Stansbury eventually came onto Fremont’s old trail and camped at the western base of Hastings Pass where he and his men awoke to several inches of fresh snow the next morning. Stansbury crossed Hastings Pass and had to travel south from that point in Skull Valley for many miles in order to find dry passage across the sloughs of Skull Valley.
Stansbury named the valley “Spring Valley” on account of the numerous brackish springs along the eastern side. He also named the high mountains on the eastern side of the valley the “Spring Valley Mountains.” He probably never imagined that this range would one day bear his name.
As the expedition moved north and rounded the point of the Stansbury Range, he commented on the incredible cliffs in the area of Burnt Springs. He also noted Lone Rock and surmised that a small force of cavalry could defend it against almost any number of Indians for quite some time.
He mentioned thousands of tiny fish in the warm waters of Big Springs, which you can still see there today, and he also talked about the “malodorous stench of the foul swamps.” Apparently he was not impressed by what we now call “Lake Stink.” Stansbury and his men camped along Willow Creek in the vicinity of present-day Grantsville, and he stated that a terrible wind came up in the middle of the night and scattered their fires and nearly burned them all in their blankets.
Eventually the party returned to Salt Lake City and waited out the winter in the company of the Mormons. Stansbury and his men got along well with the Mormons and even assisted them with battling Indians in the vicinity of Utah Lake.
A few interesting side notes about the expedition are the fact that Stansbury’s assistant, Lt. John Williams Gunnison, wrote a book on the Mormons that became quite famous during the time entitled, “The Mormons or Latter-Day Saints, in the Valley of the Great Salt Lake: A History of Their Rise and Progress, Peculiar Doctrines, Present Condition.”
Gunnison returned to Utah in 1853 on an expedition for a route for the Trans Continental Railroad. He and his party were massacred by Indians on the banks of the Sevier River west of present-day Delta.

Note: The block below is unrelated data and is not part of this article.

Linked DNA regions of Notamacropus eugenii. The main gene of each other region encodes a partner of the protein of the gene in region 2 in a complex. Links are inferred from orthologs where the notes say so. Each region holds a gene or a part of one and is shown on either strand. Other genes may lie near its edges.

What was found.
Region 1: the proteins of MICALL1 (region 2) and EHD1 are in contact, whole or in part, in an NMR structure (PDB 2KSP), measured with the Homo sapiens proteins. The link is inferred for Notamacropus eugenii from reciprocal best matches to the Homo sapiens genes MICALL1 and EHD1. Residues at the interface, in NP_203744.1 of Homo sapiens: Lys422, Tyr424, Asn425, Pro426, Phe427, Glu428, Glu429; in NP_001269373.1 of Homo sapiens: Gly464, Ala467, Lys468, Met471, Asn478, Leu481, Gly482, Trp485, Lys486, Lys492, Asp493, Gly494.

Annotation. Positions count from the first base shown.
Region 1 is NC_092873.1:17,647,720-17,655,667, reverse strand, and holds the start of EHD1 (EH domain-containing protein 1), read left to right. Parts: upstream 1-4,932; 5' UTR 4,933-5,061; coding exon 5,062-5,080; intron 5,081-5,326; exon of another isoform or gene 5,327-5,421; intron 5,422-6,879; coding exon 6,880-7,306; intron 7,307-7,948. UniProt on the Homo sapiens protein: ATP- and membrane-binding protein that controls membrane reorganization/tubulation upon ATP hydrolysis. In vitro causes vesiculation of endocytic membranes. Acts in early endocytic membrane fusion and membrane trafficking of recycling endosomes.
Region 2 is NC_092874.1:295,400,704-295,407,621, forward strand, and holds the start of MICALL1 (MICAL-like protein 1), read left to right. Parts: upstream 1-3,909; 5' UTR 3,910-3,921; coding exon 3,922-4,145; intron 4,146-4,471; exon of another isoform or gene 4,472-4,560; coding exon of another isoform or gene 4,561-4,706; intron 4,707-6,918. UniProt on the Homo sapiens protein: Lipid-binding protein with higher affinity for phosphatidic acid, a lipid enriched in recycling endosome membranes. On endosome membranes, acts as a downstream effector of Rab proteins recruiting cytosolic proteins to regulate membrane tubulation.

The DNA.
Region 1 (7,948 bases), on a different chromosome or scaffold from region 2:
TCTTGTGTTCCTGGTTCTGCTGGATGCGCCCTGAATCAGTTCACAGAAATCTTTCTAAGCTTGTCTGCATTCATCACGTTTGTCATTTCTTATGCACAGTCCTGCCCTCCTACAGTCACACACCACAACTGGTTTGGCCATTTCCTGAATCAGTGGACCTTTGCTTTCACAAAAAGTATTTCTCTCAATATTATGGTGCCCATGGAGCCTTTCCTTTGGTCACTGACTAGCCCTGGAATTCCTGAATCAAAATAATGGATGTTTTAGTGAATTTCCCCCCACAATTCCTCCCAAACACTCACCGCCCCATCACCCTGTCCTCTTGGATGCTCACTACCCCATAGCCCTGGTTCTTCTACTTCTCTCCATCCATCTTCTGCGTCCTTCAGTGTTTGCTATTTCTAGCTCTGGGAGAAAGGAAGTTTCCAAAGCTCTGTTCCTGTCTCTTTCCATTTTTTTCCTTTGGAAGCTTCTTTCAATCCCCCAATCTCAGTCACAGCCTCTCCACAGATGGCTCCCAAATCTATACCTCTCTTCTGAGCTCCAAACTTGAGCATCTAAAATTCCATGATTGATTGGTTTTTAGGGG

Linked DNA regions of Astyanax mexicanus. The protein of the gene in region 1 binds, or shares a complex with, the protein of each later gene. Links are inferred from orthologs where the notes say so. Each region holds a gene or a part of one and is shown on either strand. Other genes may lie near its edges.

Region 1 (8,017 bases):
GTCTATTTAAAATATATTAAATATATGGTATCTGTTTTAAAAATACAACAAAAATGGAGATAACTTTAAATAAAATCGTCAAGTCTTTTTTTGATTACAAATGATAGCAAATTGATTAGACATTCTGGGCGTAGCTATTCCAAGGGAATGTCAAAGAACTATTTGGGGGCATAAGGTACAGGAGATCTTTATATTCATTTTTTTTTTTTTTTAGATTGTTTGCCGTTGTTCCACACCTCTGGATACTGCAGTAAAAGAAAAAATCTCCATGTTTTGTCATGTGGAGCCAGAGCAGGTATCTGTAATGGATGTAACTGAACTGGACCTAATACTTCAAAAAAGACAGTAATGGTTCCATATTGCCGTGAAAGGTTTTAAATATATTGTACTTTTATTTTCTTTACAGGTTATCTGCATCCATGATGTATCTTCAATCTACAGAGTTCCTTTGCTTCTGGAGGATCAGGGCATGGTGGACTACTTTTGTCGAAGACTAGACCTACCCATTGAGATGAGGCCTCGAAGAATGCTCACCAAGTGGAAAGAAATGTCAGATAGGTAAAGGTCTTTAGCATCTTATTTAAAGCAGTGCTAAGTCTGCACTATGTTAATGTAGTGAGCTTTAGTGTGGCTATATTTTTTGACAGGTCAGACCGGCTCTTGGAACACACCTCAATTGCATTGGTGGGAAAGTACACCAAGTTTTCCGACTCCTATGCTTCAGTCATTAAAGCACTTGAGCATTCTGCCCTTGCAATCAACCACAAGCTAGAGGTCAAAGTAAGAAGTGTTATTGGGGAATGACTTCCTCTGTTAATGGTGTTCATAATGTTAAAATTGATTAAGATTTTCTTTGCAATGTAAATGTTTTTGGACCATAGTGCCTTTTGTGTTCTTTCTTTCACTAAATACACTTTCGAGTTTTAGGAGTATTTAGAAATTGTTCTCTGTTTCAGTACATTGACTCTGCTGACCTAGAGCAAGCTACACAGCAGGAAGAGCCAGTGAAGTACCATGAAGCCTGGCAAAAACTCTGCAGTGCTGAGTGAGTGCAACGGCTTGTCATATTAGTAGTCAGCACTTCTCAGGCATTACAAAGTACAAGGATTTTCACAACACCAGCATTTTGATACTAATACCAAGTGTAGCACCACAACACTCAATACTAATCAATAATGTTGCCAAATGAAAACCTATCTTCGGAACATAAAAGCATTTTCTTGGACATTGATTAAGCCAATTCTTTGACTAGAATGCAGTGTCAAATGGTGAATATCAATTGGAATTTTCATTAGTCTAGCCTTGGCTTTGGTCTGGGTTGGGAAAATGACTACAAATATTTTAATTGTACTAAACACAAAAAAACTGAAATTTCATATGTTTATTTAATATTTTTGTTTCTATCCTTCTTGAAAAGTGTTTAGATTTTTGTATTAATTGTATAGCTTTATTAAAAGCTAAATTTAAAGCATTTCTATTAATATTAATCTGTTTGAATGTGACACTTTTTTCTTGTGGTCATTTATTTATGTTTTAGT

Of particular interest to people living in Tooele Valley near Stansbury Park is a rocky prominence next to state Route 36 about three miles south of Interstate 80 called “Adobe Rock.” It is named so because Stansbury had an adobe lean-to constructed just west of the rock.
Stansbury told of one time when he stayed at Adobe Rock in the structure overnight while checking on the government stock pastured nearby. During the night, a snowstorm came up and the snow drifted right through the window of the structure and covered him quite completely making for a miserable night.
So now you know a bit about from where the Stansbury Mountains got their name. Capt. Stansbury was a man among men. A professional engineer and soldier, a true explorer of the first order and one of many great trail blazers and pioneers who conquered the old west.
Stansbury was eventually promoted to major and died in 1863 from what was reported as complications relating to disease contracted while exploring the Rocky Mountains. Stansbury’s published account of his explorations, “An expedition to the valley of the Great Salt Lake of Utah,” is in the public domain and can be downloaded for free from the Internet. It is also on the shelf of most Utah libraries. This book is a fascinating read and well worth your time. Check it out and then